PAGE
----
Stephen Wershing

ContactStephen Wershing, CFP, is President of The Client Driven Practice, a firm that coaches financial advisors to be more effective and successful by engaging their best clients in driving the strategic plan of their practices.
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The Client Driven Practice

Human tendencies that can kill your client advisory board edit
Friday, October 08, 2010 10:21

The foundation of the client driven practice is feedback and guidance from your target clients. One of the primary ways we obtain that is through the creation of a client advisory board. Like in any relationship, trust and reward take time and care to build and can be easily destroyed. I will discuss two of these, both having to do with criticism.

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Critical comments are the source of almost all the value you can derive from a client advisory board. It's nice to have your best clients tell you all the ways they appreciate the things you do well. But warm fuzzies are not worth the kind of investment you will make in organizing and conducting your advisory board. Uncovering those things the clients want you to do differently, or to add, is solid gold. Incorporating those client wants and needs puts you on the direct path to having a client driven practice.
 
But like anything of value, they are hard to come by and easy to lose.
 
Clients are uncomfortable saying critical things. They like you. They value their relationship with you. Besides, you just bought them a nice dinner. They don't want to hurt your feelings. So getting those unspoken wants out on the table is your first challenge. The first secret is to "seed the audience." When I conduct client advisory boards, I always want a curmudgeon in the room. This can be tricky. You don't want this to become a bitch session. But you need to have someone who is not afraid to tell you what you need to hear, even if it risks hurting your feelings.
 
Finding that right person and framing the conversation to elicit constructive critical comments (and not complaints) is one good reason to use a professional facilitator. A better reason is that it takes you away from the front of the room and puts you in the group. It is much easier for a participant to communicate a concern to an independent party they have no relationship with than it is for the client to say it directly to you. And outside facilitator also enables you to be at the table with the other participants. You're not separated from them, you are part of the group – you are one of them.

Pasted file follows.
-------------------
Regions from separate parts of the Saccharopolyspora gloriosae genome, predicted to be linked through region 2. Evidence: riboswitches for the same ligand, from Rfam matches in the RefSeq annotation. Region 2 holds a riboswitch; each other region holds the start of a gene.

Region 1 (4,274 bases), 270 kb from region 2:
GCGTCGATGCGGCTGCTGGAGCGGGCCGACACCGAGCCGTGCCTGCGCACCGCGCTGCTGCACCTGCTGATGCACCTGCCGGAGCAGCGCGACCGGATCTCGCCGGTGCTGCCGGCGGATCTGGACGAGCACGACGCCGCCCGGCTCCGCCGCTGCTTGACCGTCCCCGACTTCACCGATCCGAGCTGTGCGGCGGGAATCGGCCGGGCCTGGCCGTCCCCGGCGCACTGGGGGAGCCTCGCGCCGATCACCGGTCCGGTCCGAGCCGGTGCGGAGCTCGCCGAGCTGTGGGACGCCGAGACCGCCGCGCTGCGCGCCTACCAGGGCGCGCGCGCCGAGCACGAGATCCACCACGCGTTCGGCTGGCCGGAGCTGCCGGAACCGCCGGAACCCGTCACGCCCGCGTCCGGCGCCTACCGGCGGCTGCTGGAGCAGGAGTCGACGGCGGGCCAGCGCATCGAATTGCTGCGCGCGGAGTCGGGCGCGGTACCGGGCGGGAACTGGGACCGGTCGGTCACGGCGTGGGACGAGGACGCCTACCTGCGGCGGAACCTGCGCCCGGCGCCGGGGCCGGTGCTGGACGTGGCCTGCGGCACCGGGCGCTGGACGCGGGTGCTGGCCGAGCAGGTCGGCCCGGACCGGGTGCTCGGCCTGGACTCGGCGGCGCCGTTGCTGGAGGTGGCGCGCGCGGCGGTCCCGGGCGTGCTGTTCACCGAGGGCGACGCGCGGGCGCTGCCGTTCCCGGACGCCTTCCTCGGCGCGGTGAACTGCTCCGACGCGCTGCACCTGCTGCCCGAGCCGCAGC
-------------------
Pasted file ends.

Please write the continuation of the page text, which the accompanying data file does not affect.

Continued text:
Once a critical comment comes out, the group, including you, can discuss it. Once the participants observe your interest in discussing these kinds of comments, and your openness to consider changes that would resolve them, the ice is broken. The participants now understand that they have permission to bring out the concerns they are naturally reluctant to say. Jackpot.
 
The other way you can inadvertently shut down the process is and how you respond to those comments, once uncovered. The wrong response is perfectly natural, and our facilitators have observed it dozens of times. For example, if a client says "this other advisor provides these services way better than you" we have seen many advisors respond with a version of "let's review why we provide this service this way, and if you think we should change it we can discuss it." Although subtle, the message here is "you are wrong, we know how to do this" and stifles the conversation. However, an experienced facilitator knows to respond. The correct approach is to seek additional information. Something like "what do you like most about how that other advisor does it? Can you think of any ways that other advisor could do it even better?" Imagine the treasure trove of information you can uncover!
 
Running a successful advisory board is a little art and a little science. And, just like with investing, to do what is counterintuitive, to resist the natural human tendency, is what produces success.

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